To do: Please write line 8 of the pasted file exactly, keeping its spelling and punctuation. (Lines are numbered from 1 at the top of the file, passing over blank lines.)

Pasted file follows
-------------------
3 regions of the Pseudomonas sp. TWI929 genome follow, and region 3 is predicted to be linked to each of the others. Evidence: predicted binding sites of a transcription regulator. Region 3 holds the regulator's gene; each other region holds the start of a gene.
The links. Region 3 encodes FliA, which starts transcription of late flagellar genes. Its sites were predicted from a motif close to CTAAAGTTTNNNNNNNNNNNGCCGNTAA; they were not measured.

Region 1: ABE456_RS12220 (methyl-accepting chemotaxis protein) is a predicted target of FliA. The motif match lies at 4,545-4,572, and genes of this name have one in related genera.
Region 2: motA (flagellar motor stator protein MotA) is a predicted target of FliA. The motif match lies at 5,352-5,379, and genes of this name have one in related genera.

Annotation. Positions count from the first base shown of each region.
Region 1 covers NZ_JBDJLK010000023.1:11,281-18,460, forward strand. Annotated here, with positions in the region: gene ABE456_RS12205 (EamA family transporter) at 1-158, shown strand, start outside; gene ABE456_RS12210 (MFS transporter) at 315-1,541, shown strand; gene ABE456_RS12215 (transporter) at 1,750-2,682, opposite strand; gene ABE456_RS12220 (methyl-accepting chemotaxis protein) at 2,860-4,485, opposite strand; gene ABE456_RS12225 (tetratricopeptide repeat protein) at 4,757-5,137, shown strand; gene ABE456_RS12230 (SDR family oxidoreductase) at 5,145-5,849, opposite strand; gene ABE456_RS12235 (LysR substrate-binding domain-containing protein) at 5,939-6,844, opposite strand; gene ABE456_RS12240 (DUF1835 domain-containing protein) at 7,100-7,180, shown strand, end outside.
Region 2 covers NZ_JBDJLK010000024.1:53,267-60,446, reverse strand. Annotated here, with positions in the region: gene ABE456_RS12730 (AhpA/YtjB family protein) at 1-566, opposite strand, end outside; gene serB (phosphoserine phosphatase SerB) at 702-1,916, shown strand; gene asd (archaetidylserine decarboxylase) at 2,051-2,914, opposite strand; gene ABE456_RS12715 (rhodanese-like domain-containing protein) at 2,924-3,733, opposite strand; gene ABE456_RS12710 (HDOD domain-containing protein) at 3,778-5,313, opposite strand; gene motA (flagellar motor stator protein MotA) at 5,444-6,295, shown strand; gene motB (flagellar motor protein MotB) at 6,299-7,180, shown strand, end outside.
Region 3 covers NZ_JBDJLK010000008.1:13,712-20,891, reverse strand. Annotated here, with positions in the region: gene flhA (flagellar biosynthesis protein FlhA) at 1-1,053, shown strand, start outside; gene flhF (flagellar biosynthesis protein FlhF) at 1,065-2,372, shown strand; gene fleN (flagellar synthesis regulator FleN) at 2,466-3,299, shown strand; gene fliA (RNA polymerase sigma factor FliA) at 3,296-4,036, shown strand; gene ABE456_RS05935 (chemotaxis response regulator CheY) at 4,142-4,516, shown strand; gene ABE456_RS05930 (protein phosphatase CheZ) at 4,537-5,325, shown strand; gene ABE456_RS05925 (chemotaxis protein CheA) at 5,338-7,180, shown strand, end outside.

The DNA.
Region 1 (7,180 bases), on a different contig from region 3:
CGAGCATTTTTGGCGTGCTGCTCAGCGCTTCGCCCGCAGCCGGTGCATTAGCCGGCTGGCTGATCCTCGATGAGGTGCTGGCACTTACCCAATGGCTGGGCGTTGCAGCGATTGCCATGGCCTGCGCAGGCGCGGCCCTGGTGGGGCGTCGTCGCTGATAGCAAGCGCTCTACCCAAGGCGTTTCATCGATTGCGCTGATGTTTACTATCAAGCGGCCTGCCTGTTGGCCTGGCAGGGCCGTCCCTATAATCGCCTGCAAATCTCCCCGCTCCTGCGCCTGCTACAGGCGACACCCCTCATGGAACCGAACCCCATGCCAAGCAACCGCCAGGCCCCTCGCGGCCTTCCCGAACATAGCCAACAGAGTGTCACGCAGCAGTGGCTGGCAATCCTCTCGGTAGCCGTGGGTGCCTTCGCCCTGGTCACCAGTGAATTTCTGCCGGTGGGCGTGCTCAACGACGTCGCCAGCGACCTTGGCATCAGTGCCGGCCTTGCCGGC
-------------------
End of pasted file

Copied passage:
Region 3 covers NZ_JBDJLK010000008.1:13,712-20,891, reverse strand. Annotated here, with positions in the region: gene flhA (flagellar biosynthesis protein FlhA) at 1-1,053, shown strand, start outside; gene flhF (flagellar biosynthesis protein FlhF) at 1,065-2,372, shown strand; gene fleN (flagellar synthesis regulator FleN) at 2,466-3,299, shown strand; gene fliA (RNA polymerase sigma factor FliA) at 3,296-4,036, shown strand; gene ABE456_RS05935 (chemotaxis response regulator CheY) at 4,142-4,516, shown strand; gene ABE456_RS05930 (protein phosphatase CheZ) at 4,537-5,325, shown strand; gene ABE456_RS05925 (chemotaxis protein CheA) at 5,338-7,180, shown strand, end outside.